Updated: Mar 23
At the Council meeting held on January 16th, Hillingdon Councillors unanimously voted to declare a climate emergency. Whilst rejected, Labour's 'Mathers' ammendment offers a vision of what Hillingdon could become. The Council’s Climate Emergency motion, put forward by the Cabinet member Cllr Jonathan Bianco, has come about in the wake of Councils and Governments across the world making commitments to tackle the Global Climate emergency. It lays out two key targets:
‘To become carbon neutral across the Council services by 2030’
‘To achieve 100% clean energy across the Council’s services by 2030’
Whilst certainly a step forward, the motion does not go as far as many other similar London Councils (such as Westminster and Lambeth) in committing to robust measures to tackle the climate crisis. Whilst the motion recognises the importance of tackling the Climate Crisis, it is comparatively limited in its scope and works to minimise public scrutiny of the Council’s work. In this context, Cllr Stuart Mathers, Labour representative for West Drayton, put forward an amendment which would have addressed these issues. This amendment sought to ensure:
The Council applied its targets to its wider commercial supply chain
The Council reviewed their investment strategy to give consideration to Climate Change
The Council included young people in its consultation process
The Council was held accountable to its Climate change actions on an annual basis
The Council worked to worked with relevant outside agencies to ensure a Carbon Neutral Hillingdon by 2030.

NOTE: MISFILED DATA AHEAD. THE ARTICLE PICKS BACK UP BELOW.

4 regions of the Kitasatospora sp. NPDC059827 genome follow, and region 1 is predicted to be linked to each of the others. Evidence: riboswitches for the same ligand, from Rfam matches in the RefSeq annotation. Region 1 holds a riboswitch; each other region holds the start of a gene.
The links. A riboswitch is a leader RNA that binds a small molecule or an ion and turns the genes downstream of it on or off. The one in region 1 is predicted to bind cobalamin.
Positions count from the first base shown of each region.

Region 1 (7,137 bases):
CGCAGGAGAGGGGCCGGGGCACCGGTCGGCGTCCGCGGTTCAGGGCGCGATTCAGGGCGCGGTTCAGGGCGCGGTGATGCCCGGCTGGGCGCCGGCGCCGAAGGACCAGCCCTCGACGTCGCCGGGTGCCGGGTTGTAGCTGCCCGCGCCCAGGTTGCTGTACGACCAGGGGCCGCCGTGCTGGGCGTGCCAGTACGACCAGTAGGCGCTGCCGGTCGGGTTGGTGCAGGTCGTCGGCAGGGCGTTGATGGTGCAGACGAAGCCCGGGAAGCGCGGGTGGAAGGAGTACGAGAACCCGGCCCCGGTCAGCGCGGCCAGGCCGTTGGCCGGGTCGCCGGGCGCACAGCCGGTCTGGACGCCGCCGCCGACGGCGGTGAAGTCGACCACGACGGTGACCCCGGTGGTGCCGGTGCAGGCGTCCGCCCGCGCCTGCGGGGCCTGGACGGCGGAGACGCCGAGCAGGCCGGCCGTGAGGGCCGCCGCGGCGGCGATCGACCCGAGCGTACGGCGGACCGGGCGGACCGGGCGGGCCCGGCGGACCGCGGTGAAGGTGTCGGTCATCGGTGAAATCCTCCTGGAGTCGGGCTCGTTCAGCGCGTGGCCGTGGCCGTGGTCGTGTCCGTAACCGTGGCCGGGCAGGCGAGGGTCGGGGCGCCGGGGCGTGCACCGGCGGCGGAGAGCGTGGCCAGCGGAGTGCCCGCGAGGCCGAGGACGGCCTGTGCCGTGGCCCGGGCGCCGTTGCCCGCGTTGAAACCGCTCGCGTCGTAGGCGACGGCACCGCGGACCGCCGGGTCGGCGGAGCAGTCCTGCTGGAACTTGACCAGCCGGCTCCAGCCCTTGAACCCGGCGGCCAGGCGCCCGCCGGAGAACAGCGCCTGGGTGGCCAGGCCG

The recommendations put forward by Cllr Mathers were not unreasonable: the suggestions had already been taken on by equivalent Councils across London hence can be shown to be reasonable and achievable. More than that, given the scale of the Climate Crisis, and the importance of taking action, it was necessary. The Council’s good intentions are one thing, but without specific commitments affecting key areas (e.g. the commercial supply chain and investments) and effective measures to hold them to account, good intentions can often disappear. Disappointingly, the Conservative group unanimously rejected the amendment. While their Cabinet Member for Housing and the Environment, Cllr Phillip Cawthorne, argued that this was for ‘purely practical reasons’, one might resonably be sceptical of this assertion given other councils have already supported many of the proposals it laid out. In the context of few firm commitments, now more than ever we need to work together to push our Council to go beyond the minimalist environmental standards laid out in its Climate Emergency motion: to fully divest from fossil fuels and apply its sustainability targets to its commercial supply chains. The Mathers amendment had a bold vision for what our borough could look like. Let’s go out and fight for it!